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Swedish election marks end of an era

In a shocked reaction, thousands of people have taken to the streets of Stockholm and Gothenburg to protest against the electoral gains of the far-right Sweden Democrats party in the country’s general election. The party, headed by 31-old Jimmie Akeson, won 5.7% of the votes, giving them a parliamentary foothold of 20 seats.

The result, as in the British and Australian general elections, is a hung parliament. Centre-right leader Fredrik Reinfeldt’s four-party ruling alliance, which won 172 out of 349 seats, failed to gain an overall majority. The election was an historic second defeat in a row for the Social Democrats – who previously had held power for over 60 of the last 80 years.

But the sudden emergence of a far-right party into the political mainstream will not be a huge surprise to fans of writer Stieg Larsson’s The Girl with the Dragon Tattoo mllennium trilogy or of the Wallander police detective series by Henning Mankell. These artists, as Andrew Anthony has pointed out, “are avowedly left wing and in their different ways they tell the tale of a dream betrayed, and an outcome in which the most vulnerable citizens are abandoned to a ruthless system. It's also notable that all three employ the archetype of the abused prostitute as the prime symbol of capitalist exploitation.”

Sweden was until recently seen as an example of what “state socialism” could achieve. High taxation produced a good quality of life for many people, albeit in an intrusive authoritarian state, in which access to services is heavily controlled. But the results of Sunday’s election mark a sea change. It is a country wracked by the effects of globalisation, changes in the world economy and above all, the legacy of a monolithic state.

Despite its low population density of only 21 people per square kilometre (in England there are 383), rich mineral resources plus a skilled and literate population, Sweden’s high-tech, affluent and liberal façade has worn increasingly thin as globalisation shifted industrial production to the Pacific rim and China.

Most of the population and jobs are in the rich south of the country, whilst vast swathes in the far north have seen industrial decline on a huge scale. National pride took a big hit when world famous car maker Saab was taken over by General Motors in 1990 and then Volvo by Ford in 1999. Ford has now sold Volvo to a Chinese corporation. A story of globalisation if there every was one.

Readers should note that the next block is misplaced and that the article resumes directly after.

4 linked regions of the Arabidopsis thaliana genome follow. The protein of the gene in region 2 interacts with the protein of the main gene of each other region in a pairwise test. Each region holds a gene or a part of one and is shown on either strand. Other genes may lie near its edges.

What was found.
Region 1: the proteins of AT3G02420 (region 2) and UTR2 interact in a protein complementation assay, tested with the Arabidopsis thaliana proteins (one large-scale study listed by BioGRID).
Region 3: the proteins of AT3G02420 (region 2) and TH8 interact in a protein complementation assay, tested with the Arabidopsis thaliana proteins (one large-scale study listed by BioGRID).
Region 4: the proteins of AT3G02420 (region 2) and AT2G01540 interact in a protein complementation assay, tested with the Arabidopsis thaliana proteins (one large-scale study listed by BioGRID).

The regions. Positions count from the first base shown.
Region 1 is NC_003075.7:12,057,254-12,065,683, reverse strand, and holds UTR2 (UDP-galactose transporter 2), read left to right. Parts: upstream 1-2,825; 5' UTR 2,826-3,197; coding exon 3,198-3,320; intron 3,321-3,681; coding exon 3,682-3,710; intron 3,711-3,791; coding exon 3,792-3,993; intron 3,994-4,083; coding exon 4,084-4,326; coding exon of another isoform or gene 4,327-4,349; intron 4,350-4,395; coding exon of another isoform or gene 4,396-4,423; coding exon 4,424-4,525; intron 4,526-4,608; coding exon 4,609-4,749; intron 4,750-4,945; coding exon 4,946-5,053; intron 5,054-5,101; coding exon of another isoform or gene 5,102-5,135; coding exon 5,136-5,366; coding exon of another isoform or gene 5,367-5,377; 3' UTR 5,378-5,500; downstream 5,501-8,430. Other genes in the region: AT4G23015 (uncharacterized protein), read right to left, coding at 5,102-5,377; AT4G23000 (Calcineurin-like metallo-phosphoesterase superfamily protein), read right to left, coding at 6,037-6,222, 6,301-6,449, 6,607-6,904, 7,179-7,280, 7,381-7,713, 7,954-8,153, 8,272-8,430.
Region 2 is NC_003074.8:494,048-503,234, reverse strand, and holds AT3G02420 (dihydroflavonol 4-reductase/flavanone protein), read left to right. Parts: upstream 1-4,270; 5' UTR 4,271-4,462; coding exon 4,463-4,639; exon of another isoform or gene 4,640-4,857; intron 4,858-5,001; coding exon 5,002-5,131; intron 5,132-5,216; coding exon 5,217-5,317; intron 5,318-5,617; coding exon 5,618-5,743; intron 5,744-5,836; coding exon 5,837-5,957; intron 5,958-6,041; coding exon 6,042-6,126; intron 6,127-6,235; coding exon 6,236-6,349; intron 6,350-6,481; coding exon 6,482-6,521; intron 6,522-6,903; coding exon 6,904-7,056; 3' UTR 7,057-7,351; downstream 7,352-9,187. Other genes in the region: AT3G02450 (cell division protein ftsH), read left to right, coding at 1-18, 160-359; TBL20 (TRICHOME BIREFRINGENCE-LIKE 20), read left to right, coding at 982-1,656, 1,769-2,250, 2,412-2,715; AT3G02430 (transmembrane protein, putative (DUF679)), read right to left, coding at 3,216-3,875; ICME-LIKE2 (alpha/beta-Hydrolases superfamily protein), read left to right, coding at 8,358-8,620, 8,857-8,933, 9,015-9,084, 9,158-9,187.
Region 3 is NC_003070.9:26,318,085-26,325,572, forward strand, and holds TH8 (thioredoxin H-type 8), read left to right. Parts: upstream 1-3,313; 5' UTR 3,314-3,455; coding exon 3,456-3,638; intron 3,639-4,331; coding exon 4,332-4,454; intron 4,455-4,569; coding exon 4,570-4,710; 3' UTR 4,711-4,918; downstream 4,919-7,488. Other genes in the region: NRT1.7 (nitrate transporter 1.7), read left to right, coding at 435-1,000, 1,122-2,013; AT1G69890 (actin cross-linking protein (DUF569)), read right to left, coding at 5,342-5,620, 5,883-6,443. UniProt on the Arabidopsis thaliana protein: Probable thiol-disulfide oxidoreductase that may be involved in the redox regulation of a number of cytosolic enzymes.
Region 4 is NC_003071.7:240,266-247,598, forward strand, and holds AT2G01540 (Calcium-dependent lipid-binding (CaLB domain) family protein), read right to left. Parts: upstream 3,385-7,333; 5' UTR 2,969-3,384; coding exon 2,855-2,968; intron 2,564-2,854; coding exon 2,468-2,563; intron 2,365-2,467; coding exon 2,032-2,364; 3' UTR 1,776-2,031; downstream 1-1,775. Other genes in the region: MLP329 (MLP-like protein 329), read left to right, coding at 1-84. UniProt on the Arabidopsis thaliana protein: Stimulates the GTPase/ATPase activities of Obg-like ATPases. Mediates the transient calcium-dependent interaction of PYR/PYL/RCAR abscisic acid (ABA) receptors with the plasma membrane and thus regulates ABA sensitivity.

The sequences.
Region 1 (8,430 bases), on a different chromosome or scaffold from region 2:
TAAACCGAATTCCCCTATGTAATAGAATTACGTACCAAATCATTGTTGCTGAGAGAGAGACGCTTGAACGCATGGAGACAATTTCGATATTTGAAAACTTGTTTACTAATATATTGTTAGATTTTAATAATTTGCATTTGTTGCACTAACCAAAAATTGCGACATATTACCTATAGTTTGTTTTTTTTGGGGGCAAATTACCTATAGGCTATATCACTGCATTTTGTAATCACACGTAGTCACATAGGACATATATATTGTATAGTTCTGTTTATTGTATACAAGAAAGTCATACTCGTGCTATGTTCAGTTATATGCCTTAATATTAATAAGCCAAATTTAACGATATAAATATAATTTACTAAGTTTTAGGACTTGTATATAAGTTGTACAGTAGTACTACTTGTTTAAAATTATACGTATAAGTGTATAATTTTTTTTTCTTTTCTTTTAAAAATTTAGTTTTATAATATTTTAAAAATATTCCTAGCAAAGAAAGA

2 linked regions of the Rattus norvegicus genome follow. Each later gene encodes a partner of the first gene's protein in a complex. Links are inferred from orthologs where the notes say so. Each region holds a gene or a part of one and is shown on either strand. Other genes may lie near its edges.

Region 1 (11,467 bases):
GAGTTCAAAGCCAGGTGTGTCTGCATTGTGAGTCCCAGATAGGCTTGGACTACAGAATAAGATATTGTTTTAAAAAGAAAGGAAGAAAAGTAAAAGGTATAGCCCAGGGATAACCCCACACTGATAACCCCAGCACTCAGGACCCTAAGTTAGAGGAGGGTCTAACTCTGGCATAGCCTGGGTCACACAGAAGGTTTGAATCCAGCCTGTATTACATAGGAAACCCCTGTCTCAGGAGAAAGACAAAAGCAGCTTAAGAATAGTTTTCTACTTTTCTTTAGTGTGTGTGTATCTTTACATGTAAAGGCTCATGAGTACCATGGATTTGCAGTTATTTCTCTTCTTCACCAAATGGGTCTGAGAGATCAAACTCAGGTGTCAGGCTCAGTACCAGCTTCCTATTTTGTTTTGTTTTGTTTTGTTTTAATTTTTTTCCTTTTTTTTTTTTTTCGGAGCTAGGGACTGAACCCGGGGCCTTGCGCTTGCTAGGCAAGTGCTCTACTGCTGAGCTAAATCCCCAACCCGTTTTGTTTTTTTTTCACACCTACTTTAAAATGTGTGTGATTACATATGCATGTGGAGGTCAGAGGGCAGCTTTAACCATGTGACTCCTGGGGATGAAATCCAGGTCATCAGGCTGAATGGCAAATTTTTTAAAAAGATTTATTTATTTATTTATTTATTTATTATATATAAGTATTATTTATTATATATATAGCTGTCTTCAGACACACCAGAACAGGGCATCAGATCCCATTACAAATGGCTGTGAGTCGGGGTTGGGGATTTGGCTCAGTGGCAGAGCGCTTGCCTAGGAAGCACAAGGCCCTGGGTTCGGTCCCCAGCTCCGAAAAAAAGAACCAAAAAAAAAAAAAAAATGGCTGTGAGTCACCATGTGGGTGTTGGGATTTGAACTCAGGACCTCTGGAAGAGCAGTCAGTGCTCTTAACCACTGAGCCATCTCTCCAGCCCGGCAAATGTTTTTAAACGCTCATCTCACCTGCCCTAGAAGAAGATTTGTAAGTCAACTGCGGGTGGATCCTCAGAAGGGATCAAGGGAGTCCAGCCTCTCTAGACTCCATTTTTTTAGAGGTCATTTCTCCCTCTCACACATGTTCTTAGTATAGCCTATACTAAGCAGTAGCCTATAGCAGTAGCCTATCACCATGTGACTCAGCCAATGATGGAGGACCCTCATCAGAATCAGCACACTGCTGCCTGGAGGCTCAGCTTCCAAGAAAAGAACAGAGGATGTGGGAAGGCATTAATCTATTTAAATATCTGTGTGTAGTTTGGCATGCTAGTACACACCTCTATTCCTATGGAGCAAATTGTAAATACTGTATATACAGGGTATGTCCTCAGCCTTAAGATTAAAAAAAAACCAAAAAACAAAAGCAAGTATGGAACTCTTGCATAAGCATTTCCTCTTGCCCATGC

Only 24 per cent of the population now works in industry, while 74 per cent are in the service sector. Unemployment was up to 9% earlier this year. Sweden suffered hugely from the banking crisis of 2008-9, especially due to exposure to the Baltic economies.

Behind the utopian images there is a dark reality, not only for poor Swedes and trafficked women, but for immigrant workers. Only a few weeks ago a Red Cross coordinator discovered that 138 Bangladeshi berry pickers were crammed into four squalid houses in Bracke, in central Sweden. The accommodation lacked functioning toilets and the workers had inadequate clothing, shoes and blankets for night temperatures, just above freezing, according to reports.

In the past voters saw the Social Democrats as the guardians of their welfare state. But, like New Labour, the Social Democrats’ support for corporate globalisation and cuts in public services have alienated many of their supporters. In a bizarre role reversal, Reinfeldt’s Moderate party are now seen as the defenders of the welfare system. In their election campaign, the Moderates, hitherto viewed as the party of the rich elite, campaigned under the slogan of “Sweden’s only workers’ party”.

Corinna Lotz
A World to Win secretary
21 September 2010

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